Martin and I are tucked away safe in our cozy apartment. It is on the second floor of an ancient stone building, within a maze of twisting and turning steps and tiny courtyards. The walls are two feet thick, chunky whitewashed stone. The wooden ceiling is suspended by roughy hewn two by fours and whole pine tree trunks. The floor is terra cotta. All is dry. Radiant heaters warm the room. For the moment, all is still.
The main street of Riomaggiore nestles in a gorge that nature cut between two soaring mountain ridges that cling on the very edge of the land, on the Ligurian coast. Martin and I arrived yesterday afternoon in the rain, barely getting a glimpse of the dramatic coastal plunge into the sea.
Today, as we ventured out for groceries and some lunch, shops and cafes were closed and shuttered — even the international bar. Were they all taking a lunch siesta? Signs on the doors: So sorry, closed for bad weather. Bad weather? Aww, they just want the day off. Are these Italians afraid of a little rain? Why, we have been to Denmark and Norway. We aren’t afraid. Even the tourist information center was not opening its doors. We stood at the darkened entrance mystified. A kind Italian-speaking Swede enlightened us: Bad storm expected, a “red” designation, schools closed, high alert. Advice: Get food now.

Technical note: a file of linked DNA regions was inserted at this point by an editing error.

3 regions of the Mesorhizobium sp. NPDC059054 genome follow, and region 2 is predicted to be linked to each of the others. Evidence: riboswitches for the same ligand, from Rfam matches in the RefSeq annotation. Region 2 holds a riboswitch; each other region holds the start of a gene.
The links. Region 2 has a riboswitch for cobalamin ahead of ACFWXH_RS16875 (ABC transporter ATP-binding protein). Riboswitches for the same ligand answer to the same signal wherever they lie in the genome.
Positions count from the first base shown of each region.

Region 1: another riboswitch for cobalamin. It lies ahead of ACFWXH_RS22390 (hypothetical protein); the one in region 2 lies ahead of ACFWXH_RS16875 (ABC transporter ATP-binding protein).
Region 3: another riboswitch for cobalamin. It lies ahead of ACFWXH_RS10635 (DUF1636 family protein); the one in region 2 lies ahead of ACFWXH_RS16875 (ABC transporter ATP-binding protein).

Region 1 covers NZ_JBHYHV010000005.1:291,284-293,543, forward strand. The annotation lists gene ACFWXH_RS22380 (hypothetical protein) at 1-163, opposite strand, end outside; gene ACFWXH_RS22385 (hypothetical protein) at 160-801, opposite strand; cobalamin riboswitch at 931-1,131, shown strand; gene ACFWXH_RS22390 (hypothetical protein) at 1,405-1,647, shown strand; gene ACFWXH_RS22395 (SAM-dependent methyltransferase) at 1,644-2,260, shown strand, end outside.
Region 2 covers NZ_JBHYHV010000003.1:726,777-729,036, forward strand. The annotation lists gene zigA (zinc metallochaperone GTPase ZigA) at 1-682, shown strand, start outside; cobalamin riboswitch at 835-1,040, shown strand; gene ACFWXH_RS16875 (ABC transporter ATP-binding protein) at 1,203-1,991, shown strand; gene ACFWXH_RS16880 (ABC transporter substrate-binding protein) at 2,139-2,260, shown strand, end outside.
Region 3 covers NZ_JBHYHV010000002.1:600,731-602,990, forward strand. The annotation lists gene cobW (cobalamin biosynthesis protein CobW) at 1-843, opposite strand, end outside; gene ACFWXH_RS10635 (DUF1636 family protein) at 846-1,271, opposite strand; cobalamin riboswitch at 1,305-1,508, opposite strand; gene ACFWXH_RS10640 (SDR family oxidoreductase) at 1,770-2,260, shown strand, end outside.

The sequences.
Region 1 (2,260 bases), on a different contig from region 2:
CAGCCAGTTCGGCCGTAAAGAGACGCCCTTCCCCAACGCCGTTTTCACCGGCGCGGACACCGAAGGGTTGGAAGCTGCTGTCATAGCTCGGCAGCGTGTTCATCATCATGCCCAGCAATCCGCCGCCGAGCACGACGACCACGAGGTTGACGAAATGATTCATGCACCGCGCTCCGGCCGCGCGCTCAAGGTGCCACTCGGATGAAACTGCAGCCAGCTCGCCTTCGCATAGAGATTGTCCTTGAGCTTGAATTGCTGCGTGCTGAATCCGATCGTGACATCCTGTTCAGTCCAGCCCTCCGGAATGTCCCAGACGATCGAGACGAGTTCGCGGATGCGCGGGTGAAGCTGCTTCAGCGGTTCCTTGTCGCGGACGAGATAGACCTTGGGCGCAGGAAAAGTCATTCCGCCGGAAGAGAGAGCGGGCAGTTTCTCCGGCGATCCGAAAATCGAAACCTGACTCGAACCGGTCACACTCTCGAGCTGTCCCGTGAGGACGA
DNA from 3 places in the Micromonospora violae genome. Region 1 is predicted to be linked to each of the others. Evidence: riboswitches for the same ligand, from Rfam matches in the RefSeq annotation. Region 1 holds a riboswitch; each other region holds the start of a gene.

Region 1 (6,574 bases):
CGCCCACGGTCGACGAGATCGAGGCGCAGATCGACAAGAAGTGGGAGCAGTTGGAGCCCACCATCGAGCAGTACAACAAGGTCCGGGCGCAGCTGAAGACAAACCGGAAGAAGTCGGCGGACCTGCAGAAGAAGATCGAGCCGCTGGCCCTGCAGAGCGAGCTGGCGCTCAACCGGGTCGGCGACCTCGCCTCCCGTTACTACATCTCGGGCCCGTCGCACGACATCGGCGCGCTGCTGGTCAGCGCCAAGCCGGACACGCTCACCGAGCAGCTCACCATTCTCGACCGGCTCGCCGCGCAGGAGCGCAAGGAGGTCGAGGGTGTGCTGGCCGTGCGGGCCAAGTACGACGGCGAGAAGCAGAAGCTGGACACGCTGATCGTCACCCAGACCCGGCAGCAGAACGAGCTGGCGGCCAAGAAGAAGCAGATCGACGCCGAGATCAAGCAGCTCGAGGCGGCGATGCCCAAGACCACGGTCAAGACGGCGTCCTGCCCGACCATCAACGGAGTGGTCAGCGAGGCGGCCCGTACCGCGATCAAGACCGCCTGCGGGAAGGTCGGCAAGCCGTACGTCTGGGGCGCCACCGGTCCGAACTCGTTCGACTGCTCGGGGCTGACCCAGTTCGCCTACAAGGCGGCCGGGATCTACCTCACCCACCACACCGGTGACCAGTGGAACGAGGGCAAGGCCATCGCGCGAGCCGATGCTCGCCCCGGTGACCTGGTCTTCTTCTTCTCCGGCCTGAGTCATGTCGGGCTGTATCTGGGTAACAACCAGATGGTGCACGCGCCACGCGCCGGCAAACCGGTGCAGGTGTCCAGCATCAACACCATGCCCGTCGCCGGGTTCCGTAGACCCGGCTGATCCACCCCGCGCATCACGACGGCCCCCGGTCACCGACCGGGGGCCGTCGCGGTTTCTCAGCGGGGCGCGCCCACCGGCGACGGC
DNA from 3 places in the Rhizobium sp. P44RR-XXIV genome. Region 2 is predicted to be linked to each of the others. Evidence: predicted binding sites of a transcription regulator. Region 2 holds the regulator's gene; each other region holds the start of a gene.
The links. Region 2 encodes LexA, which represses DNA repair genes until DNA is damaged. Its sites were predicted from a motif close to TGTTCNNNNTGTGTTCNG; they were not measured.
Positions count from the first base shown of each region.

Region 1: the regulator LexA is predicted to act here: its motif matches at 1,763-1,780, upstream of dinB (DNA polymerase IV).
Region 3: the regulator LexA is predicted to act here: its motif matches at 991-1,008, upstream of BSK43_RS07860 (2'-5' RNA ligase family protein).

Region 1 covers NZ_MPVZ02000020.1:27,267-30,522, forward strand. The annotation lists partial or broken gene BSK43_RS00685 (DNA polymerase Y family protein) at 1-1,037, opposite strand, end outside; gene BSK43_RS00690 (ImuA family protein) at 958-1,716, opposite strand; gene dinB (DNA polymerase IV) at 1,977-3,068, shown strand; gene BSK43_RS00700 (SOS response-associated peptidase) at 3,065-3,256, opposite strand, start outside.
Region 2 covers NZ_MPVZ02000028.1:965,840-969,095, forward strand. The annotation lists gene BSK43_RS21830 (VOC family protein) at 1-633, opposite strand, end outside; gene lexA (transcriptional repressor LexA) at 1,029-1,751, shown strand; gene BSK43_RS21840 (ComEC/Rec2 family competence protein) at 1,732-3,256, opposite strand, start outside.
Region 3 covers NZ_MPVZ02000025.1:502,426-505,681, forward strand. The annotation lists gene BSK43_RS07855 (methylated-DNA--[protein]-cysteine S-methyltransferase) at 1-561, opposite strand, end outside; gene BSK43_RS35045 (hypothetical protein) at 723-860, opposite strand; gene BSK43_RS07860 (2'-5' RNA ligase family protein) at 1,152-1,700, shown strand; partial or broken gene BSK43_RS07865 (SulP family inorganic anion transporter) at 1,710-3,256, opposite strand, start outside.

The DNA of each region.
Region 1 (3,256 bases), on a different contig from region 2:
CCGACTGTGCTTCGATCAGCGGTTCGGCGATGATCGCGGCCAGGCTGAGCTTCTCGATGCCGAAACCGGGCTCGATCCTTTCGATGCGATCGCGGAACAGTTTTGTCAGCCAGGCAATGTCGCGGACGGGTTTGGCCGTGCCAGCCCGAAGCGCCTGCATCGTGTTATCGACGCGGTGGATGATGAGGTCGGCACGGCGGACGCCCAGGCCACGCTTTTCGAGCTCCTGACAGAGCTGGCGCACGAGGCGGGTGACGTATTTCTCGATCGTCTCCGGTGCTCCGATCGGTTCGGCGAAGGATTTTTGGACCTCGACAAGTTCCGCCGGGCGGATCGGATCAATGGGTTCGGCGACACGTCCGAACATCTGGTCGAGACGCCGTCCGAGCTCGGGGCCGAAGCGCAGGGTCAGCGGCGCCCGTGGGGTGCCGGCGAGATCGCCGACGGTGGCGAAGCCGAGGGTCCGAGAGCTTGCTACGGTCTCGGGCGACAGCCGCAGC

As we walked up the street,one brave bar was open. I’m sure it will have some loyal patrons today. Further up the street, only Mama Mia’s open, and doing quite a brisk business. We snapped up whatever we could carry, and home we went.
Hit the internet before electricity goes out. The European “Meteoalarm” indicates “red” alert for Liguria — rain, lightning and wind. What does red mean? “The weather is very dangerous. . . Exceptionally intense meteorological phenomena . . . threat to life and limb . . . Follow orders and any advice given by your authorities . . . be prepared for extraordinary measures.”
Well, the only orders that are being obeyed is to not report for work or feed tourists. I am wondering what “extraordinary measures” are required. There was no place to buy candles, or matches for that matter. The wine shop was shut. We have procured, however, an immense paper cone of fried calamari and another one of fried anchovies. To round out our rations, we have a supply of onion focaccia, white pizza and thin chickpea and cheese pancakes. God bless Mama Mia.
Some “intense meteorological phenomena” did manifest — lashing rain, wind crashing the shutters shut, water cascading down the roofs, and thunder pounding on the mountains. Church bells began tolling. I started to think not about God, but about the name, Riomaggiore. Wouldn’t that mean something to the effect of major river? However, there was no major river. Would the name imply that the major street becomes a river?
Well, you will just have to come back and read of the further adventures of Martin and Pat to find out.